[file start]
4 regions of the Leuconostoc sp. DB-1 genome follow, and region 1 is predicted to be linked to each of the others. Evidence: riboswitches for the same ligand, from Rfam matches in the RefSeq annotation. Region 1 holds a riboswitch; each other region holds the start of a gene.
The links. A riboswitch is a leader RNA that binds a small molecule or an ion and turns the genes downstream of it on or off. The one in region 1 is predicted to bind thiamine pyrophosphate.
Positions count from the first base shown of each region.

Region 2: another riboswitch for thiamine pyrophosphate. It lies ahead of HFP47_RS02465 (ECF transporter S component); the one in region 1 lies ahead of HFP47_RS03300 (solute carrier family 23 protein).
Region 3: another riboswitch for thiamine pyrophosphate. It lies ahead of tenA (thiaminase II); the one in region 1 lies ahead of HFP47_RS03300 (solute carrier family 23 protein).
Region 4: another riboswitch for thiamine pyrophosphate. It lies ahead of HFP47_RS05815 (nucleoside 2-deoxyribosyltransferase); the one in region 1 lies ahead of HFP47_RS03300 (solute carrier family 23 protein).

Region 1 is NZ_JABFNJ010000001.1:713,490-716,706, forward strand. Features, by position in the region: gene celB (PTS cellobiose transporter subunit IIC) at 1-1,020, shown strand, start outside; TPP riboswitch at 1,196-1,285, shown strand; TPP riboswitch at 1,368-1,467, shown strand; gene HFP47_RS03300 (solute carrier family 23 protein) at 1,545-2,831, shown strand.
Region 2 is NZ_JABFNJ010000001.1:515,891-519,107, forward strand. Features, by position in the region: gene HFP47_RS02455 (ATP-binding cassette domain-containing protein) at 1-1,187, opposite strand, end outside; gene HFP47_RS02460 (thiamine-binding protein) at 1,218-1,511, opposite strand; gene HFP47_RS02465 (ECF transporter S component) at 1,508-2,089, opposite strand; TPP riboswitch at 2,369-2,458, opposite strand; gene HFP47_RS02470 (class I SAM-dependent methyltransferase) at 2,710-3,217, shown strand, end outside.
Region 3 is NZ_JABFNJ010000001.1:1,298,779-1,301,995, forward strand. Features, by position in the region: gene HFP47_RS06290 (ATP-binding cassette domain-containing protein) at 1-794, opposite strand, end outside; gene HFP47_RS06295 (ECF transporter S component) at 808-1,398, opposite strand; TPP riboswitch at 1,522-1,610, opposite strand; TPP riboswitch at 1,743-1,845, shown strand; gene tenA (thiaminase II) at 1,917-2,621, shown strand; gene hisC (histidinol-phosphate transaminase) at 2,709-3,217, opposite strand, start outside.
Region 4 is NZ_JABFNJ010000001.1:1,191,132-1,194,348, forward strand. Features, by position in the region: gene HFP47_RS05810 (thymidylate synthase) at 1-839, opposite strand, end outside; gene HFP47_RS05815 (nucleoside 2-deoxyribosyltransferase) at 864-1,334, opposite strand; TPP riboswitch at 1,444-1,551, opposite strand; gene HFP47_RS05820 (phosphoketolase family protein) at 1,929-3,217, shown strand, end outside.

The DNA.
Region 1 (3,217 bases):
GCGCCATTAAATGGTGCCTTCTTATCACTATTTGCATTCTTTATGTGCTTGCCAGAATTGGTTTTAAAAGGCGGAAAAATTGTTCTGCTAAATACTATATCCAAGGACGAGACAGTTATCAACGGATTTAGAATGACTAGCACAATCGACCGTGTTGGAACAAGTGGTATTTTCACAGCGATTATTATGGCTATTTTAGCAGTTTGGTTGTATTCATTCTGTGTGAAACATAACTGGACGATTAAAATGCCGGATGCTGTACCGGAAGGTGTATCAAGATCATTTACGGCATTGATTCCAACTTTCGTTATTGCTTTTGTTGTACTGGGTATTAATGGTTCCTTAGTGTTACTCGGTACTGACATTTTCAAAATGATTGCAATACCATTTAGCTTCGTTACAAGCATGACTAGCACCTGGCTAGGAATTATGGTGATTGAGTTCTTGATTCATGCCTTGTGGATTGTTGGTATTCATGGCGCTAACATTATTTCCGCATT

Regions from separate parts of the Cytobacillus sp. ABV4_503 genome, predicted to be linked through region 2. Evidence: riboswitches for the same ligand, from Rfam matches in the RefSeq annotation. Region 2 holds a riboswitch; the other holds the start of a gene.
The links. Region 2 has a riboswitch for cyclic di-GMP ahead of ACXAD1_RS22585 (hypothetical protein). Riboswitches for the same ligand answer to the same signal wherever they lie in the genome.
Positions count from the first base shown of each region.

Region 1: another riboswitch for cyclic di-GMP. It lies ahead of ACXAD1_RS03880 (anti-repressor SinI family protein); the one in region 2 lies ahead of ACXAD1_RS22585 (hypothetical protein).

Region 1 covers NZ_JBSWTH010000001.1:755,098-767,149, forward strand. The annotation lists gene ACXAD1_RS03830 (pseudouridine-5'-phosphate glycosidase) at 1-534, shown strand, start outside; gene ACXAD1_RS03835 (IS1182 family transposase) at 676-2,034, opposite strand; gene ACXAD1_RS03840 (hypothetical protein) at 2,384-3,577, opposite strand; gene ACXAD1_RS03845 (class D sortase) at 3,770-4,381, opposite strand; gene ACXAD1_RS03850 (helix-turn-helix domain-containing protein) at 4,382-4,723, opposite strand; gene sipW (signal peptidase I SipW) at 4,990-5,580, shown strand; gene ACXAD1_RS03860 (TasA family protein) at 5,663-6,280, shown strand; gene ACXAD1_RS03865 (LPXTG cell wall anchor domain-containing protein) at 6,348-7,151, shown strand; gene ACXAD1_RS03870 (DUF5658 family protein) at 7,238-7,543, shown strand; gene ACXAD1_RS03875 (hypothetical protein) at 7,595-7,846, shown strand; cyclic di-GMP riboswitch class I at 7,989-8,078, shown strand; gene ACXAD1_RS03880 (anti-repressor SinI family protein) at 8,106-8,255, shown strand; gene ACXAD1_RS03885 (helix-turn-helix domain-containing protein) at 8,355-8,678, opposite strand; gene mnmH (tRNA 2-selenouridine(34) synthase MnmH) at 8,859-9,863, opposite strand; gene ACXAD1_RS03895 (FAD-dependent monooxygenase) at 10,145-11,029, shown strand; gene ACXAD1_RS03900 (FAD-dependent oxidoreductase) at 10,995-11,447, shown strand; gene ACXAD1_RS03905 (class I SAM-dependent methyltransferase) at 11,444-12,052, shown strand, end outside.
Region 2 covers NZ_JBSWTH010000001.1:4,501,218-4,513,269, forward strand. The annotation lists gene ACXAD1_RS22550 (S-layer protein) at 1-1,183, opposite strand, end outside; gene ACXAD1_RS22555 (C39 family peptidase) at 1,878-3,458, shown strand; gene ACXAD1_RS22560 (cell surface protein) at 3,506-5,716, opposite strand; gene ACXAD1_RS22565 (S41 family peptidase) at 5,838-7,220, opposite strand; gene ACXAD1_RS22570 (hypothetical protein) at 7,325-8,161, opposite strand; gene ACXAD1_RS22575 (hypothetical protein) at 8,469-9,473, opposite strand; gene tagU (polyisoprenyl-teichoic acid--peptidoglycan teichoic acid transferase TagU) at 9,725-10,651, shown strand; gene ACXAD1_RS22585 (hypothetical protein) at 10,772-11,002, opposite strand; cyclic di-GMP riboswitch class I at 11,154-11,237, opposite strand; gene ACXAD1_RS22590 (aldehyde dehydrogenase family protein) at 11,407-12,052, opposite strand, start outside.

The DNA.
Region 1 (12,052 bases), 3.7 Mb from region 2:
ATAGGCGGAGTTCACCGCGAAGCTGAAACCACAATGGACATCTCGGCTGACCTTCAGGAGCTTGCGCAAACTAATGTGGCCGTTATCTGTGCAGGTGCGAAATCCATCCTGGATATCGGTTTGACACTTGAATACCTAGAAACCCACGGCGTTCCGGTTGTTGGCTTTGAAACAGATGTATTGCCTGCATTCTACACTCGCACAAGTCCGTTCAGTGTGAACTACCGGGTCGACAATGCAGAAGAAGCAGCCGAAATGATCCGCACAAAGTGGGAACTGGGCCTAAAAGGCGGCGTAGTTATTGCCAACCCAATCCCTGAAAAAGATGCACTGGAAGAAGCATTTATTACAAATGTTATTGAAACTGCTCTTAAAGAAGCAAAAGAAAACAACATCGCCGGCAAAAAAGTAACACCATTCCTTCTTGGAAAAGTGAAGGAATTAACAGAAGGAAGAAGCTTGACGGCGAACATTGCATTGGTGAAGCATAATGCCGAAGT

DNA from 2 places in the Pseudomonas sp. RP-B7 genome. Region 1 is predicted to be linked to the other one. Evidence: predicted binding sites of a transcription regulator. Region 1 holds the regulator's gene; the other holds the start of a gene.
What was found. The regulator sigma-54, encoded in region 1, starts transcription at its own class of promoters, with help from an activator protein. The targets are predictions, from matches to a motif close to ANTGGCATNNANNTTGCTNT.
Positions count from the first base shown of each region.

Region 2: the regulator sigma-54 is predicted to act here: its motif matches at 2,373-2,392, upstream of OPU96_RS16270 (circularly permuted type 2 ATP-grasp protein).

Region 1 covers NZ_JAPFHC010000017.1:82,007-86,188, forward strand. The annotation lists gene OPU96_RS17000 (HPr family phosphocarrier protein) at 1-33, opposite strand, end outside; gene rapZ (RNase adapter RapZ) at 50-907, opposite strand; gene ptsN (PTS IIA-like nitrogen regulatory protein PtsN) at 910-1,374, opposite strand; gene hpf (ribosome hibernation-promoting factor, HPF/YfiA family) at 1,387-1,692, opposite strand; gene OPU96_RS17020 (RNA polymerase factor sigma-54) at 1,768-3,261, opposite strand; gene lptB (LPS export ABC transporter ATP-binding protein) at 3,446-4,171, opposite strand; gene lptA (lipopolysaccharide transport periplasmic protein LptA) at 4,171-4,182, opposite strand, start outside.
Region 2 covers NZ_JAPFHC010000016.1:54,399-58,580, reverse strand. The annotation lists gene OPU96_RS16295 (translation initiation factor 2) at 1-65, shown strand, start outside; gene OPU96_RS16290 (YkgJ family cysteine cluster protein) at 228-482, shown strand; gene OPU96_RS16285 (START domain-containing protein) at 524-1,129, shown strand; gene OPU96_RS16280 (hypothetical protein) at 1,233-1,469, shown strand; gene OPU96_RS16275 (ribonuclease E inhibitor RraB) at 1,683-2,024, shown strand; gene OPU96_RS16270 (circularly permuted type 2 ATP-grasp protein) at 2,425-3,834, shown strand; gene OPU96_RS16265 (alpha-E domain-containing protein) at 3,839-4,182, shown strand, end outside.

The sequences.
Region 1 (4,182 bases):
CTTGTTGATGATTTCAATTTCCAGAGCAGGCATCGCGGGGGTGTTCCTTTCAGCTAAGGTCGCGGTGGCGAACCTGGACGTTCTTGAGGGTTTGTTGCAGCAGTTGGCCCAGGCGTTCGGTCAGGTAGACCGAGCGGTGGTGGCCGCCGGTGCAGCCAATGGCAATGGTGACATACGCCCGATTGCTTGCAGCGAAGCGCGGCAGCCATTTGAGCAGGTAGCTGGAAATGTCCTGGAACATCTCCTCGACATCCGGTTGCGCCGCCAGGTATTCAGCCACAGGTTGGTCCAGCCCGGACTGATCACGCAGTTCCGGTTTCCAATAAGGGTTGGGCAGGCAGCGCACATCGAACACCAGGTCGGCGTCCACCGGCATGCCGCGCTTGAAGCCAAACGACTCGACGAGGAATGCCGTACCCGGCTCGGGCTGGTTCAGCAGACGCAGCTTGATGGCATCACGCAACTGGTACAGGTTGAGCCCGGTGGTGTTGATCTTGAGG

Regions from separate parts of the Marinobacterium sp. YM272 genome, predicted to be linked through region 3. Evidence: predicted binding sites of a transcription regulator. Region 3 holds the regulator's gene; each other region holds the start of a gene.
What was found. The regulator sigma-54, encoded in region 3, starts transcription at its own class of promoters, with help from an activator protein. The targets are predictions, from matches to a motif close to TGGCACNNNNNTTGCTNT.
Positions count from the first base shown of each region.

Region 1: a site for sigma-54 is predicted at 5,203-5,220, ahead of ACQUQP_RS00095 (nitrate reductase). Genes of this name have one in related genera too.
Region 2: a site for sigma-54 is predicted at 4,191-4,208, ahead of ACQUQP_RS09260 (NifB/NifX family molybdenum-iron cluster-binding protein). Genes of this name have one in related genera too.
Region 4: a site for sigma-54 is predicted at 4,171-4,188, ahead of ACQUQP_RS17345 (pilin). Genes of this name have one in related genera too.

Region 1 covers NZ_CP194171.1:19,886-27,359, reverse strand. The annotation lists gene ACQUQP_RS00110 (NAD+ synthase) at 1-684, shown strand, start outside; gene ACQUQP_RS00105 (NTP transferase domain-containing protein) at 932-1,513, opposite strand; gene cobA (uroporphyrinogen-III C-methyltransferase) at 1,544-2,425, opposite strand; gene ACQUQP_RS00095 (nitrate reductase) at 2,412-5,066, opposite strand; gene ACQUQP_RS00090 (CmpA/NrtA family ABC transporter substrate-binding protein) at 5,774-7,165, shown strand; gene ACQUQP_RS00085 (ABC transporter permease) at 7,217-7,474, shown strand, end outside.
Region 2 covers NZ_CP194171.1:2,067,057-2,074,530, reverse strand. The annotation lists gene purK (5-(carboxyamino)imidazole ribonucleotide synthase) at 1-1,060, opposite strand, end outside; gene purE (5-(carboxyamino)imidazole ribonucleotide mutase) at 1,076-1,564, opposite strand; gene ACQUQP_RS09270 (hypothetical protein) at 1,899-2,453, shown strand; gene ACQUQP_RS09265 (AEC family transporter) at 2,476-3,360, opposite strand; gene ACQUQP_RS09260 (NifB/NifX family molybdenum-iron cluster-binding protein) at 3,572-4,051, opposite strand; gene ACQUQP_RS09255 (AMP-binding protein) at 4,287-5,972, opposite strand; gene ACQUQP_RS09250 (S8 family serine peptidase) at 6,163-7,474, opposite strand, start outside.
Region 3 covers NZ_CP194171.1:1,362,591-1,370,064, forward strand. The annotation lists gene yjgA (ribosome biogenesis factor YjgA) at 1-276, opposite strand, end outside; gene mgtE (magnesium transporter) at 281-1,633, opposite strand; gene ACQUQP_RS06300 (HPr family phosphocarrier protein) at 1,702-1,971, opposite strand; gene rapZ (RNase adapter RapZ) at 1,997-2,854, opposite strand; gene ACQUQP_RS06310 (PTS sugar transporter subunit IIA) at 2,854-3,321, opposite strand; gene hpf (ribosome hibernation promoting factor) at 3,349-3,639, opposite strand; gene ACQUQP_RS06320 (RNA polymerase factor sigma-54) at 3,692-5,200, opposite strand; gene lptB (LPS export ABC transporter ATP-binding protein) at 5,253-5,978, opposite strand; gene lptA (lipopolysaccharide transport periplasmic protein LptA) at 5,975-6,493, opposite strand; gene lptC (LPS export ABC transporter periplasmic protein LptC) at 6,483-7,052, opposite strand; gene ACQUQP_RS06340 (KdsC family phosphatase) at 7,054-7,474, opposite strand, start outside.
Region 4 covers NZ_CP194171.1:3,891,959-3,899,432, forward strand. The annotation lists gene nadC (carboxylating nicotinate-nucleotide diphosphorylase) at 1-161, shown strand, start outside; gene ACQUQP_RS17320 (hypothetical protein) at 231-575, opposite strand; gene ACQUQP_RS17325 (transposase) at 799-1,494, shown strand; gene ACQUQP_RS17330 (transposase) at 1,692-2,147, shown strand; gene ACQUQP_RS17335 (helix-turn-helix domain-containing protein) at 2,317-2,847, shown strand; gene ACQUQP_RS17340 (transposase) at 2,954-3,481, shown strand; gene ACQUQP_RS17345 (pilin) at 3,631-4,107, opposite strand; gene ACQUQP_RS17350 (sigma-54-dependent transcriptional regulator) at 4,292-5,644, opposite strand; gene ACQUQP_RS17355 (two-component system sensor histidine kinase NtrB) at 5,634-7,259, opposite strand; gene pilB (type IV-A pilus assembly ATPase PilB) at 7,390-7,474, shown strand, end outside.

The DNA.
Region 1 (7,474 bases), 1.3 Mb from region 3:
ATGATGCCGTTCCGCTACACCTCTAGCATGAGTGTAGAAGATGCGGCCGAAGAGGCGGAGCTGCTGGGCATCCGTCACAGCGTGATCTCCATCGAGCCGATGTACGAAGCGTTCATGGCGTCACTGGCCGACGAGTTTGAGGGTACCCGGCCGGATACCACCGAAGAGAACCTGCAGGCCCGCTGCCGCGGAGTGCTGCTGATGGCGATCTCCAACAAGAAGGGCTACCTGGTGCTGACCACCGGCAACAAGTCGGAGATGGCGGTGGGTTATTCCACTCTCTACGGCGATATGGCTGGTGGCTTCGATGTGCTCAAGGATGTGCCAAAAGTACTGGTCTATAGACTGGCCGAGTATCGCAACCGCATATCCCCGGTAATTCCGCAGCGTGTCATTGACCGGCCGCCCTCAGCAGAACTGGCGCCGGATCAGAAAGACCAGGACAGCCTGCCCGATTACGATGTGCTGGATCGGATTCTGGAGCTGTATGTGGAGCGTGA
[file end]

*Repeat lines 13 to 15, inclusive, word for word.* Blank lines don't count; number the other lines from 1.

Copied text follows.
GCGCCATTAAATGGTGCCTTCTTATCACTATTTGCATTCTTTATGTGCTTGCCAGAATTGGTTTTAAAAGGCGGAAAAATTGTTCTGCTAAATACTATATCCAAGGACGAGACAGTTATCAACGGATTTAGAATGACTAGCACAATCGACCGTGTTGGAACAAGTGGTATTTTCACAGCGATTATTATGGCTATTTTAGCAGTTTGGTTGTATTCATTCTGTGTGAAACATAACTGGACGATTAAAATGCCGGATGCTGTACCGGAAGGTGTATCAAGATCATTTACGGCATTGATTCCAACTTTCGTTATTGCTTTTGTTGTACTGGGTATTAATGGTTCCTTAGTGTTACTCGGTACTGACATTTTCAAAATGATTGCAATACCATTTAGCTTCGTTACAAGCATGACTAGCACCTGGCTAGGAATTATGGTGATTGAGTTCTTGATTCATGCCTTGTGGATTGTTGGTATTCATGGCGCTAACATTATTTCCGCATT

Regions from separate parts of the Cytobacillus sp. ABV4_503 genome, predicted to be linked through region 2. Evidence: riboswitches for the same ligand, from Rfam matches in the RefSeq annotation. Region 2 holds a riboswitch; the other holds the start of a gene.
The links. Region 2 has a riboswitch for cyclic di-GMP ahead of ACXAD1_RS22585 (hypothetical protein). Riboswitches for the same ligand answer to the same signal wherever they lie in the genome.